GALLOWAY, N.J. -- Sixers managing owner Josh Harris annually attends a day of training camp and this year he showed up Friday.
Harris could be seen talking to head coach Brett Brown and first-round pick Joel Embiid at the conclusion of practice, two important people when it comes to the future success of his franchise.
The future is exactly where the organization’s focus remains. With 19 wins a season ago and an offseason full of inexperienced and inexpensive additions, Harris is still not deterred from the ultimate goal.
"Philly is tired of being mediocre," Harris said. "The last NBA championship team was obviously in 1983. Then you had the Allen Iverson championship run, but that was over a decade ago. I think Philly wants a team that is competing for an NBA championship.
"We have told everyone there are 29 other owners that want the same for their city, and we have explained our strategy clearly to Philly, and I feel like it is 90 percent positive."
The 29 other NBA owners may want the same thing Harris wants, but the method of achieving that goal is very different.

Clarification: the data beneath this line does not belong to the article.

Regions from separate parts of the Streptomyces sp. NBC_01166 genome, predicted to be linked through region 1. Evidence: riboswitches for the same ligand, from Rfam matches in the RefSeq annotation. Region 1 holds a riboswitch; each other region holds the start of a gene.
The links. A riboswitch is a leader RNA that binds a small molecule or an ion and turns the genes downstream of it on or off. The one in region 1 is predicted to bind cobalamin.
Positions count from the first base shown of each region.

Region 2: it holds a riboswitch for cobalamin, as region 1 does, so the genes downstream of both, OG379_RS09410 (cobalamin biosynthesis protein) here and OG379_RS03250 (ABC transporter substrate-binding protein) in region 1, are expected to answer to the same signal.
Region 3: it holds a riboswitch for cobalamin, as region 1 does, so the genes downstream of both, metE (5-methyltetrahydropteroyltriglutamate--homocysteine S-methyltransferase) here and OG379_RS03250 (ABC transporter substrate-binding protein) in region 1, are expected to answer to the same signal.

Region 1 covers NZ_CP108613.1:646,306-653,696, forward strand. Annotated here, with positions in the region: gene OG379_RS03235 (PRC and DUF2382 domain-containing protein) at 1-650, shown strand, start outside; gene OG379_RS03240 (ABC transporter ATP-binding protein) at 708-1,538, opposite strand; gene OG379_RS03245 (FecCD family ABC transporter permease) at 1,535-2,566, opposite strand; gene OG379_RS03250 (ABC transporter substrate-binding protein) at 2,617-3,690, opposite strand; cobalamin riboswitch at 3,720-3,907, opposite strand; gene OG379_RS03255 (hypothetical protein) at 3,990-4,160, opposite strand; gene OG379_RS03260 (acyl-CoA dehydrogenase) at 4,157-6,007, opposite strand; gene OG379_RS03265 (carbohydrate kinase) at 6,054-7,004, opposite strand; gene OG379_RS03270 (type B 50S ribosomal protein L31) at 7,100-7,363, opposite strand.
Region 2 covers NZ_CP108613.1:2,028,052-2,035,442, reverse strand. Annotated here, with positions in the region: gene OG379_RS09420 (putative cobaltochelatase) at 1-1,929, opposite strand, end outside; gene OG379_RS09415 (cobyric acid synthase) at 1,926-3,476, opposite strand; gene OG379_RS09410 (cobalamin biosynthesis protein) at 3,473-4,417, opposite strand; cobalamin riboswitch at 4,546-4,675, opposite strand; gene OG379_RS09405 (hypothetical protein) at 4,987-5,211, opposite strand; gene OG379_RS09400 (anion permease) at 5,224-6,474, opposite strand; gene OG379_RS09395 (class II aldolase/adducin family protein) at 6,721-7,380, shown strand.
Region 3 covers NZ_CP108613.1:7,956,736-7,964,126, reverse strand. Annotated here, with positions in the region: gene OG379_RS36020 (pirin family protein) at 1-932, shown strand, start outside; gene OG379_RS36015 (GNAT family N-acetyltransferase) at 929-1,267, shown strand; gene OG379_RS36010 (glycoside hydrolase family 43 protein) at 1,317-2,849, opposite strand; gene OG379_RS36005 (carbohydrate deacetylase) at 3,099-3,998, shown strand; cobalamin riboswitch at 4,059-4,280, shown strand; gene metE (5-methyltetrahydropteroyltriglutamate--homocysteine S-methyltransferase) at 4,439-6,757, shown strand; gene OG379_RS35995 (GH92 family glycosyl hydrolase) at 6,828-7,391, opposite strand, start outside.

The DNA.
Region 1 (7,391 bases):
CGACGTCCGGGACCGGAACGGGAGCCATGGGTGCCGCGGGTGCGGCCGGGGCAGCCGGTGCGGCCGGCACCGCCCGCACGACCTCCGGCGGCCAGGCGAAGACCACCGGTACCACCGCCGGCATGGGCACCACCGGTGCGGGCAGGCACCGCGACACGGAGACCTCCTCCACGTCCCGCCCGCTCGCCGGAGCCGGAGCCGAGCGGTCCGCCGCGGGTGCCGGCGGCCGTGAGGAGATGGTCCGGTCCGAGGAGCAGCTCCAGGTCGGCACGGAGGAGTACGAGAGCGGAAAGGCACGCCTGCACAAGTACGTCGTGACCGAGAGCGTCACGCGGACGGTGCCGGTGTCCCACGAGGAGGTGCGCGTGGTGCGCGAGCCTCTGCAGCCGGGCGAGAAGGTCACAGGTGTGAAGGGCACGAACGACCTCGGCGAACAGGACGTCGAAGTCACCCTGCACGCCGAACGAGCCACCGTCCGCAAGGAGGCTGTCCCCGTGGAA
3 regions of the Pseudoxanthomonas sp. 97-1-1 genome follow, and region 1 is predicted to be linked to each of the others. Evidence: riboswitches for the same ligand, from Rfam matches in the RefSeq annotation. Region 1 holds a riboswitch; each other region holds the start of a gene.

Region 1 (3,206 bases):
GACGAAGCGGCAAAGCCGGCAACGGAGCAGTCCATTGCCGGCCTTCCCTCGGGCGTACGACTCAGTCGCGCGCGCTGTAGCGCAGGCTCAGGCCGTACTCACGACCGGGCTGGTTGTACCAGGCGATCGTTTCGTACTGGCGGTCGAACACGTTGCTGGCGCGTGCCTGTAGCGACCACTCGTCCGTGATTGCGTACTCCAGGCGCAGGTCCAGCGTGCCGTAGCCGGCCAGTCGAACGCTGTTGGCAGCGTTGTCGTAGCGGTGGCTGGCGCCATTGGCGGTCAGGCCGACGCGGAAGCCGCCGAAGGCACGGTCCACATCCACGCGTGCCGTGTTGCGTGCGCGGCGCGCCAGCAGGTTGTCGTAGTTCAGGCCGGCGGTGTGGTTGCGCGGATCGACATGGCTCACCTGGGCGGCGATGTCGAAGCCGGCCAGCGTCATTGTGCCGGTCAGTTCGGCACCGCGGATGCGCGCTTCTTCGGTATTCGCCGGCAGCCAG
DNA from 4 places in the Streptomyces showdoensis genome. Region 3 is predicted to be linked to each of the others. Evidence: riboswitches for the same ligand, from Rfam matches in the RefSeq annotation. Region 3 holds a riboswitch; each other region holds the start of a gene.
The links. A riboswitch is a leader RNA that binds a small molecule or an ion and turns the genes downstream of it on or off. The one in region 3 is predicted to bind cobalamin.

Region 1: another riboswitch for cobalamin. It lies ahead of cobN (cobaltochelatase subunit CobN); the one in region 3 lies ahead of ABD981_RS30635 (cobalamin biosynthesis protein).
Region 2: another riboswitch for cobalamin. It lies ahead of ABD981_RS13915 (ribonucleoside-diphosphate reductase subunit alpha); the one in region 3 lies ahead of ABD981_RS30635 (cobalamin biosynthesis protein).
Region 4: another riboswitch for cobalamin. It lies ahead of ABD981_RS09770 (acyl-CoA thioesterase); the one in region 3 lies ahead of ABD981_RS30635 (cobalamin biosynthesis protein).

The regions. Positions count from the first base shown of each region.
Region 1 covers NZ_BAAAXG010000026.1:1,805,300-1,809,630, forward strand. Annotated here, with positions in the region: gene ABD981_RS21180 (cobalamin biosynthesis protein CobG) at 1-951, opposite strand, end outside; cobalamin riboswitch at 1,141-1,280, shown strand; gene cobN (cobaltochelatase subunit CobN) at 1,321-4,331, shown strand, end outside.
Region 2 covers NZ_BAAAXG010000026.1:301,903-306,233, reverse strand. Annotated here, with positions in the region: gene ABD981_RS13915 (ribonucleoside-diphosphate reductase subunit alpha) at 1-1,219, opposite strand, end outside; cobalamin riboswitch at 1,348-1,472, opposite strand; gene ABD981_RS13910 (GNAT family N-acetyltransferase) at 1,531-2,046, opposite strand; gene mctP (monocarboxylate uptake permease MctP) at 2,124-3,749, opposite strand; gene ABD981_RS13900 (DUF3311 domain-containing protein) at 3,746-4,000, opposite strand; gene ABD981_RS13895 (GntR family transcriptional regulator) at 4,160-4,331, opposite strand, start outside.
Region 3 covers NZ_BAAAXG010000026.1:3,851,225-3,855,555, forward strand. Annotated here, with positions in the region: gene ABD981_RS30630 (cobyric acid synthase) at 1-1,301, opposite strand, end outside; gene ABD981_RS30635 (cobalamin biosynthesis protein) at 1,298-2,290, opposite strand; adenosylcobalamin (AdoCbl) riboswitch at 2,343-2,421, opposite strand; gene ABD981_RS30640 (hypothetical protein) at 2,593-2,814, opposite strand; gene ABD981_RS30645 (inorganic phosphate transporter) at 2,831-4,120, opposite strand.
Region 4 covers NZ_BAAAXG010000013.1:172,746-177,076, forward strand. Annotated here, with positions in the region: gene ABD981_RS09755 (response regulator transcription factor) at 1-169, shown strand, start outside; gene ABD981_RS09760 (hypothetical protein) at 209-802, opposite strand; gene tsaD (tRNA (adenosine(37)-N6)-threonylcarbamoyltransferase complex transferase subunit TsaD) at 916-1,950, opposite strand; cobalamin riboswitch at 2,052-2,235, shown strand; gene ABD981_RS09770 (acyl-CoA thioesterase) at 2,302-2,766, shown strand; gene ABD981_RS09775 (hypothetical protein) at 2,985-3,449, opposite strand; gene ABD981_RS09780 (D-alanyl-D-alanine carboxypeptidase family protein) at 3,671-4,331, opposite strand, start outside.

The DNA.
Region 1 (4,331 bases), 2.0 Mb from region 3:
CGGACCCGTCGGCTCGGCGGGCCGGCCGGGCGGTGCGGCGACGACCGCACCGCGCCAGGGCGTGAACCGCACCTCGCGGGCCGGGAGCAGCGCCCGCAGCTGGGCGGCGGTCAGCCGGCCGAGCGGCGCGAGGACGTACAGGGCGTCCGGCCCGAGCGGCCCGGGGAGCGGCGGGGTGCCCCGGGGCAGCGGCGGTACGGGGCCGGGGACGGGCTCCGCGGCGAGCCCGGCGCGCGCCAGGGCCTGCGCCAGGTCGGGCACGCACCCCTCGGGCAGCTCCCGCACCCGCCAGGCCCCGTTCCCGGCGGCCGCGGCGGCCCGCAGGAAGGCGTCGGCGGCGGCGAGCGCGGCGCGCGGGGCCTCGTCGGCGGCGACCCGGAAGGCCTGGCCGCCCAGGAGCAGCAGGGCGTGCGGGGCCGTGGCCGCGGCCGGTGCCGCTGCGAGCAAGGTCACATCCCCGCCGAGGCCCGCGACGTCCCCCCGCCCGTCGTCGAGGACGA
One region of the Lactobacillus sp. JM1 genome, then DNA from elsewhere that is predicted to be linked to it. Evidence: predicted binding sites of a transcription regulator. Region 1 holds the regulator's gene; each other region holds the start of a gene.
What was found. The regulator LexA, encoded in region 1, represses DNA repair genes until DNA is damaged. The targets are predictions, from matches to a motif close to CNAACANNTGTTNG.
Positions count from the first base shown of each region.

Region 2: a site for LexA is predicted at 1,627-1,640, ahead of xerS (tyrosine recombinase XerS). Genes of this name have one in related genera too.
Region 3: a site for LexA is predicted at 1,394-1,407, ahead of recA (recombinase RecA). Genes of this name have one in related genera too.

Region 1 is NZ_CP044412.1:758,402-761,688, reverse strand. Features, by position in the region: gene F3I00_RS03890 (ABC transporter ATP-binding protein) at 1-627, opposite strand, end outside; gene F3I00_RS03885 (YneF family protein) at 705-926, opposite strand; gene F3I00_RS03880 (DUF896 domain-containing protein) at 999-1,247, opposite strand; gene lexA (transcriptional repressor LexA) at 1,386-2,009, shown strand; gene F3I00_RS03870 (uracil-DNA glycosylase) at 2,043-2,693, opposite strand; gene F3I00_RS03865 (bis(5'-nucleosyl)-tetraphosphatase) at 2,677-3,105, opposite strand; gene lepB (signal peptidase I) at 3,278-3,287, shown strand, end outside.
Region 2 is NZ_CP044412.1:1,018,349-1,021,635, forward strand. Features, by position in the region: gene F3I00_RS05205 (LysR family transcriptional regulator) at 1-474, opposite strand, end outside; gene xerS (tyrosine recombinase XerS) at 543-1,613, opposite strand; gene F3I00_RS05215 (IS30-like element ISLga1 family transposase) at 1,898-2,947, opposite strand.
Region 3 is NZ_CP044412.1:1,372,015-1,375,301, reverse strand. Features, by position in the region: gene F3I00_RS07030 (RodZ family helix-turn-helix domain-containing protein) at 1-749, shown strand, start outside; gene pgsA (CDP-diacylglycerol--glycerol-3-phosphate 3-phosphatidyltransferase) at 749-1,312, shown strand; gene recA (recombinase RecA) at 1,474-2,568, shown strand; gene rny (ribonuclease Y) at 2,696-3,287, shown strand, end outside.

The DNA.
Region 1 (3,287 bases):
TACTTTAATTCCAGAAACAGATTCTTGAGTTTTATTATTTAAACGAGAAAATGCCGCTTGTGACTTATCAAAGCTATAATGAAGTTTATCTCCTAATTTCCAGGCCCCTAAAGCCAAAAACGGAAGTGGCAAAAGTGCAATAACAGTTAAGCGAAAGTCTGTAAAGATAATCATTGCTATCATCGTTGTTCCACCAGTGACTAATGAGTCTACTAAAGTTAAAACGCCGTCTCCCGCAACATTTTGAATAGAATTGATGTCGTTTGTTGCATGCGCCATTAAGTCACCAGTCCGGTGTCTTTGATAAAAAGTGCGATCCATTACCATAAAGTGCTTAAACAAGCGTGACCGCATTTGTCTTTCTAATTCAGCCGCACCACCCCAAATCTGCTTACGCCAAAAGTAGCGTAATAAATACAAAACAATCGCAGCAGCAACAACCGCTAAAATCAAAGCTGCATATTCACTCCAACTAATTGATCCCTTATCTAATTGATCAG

At the league meetings this past July, there was a strong push from the owners for draft lottery reform as early as next June.
The Sixers, who have two first-round picks in 2015, object to the lottery system changing.
"We are advocating positions that benefit the Philadelphia market and the Philadelphia 76ers," Harris said. "That is what we should be doing. Other people are advocating their market, and it is the league's job to sort through how to best build consensus around those different positions."
Harris chose his words carefully because the Sixers' plan has touched a nerve with a number of his peers across the league.
"Being a good citizen in the NBA is an important thing for us," Harris said. "We are cognizant of being a good member of the league. At the same time, we are balancing that against what is the right thing for the Philadelphia 76ers. We are trying to draw that line as best we can.
"You are competing, so there is always going to be different views on different strategies teams are taking. We certainly factor that into our thinking, but at the end of the day we try to take in the whole picture and do what is right for Philly."
Harris believes even if the system changes as early as 2015, the league will make the changes incremental and, therefore, the impact won't be too great.
"A change would certainly flatten the lottery system," Harris said. "It would be a little bit worse for Philadelphia in the short run, but long run, since we expect to be a deep playoff-caliber team, it is actually better for us."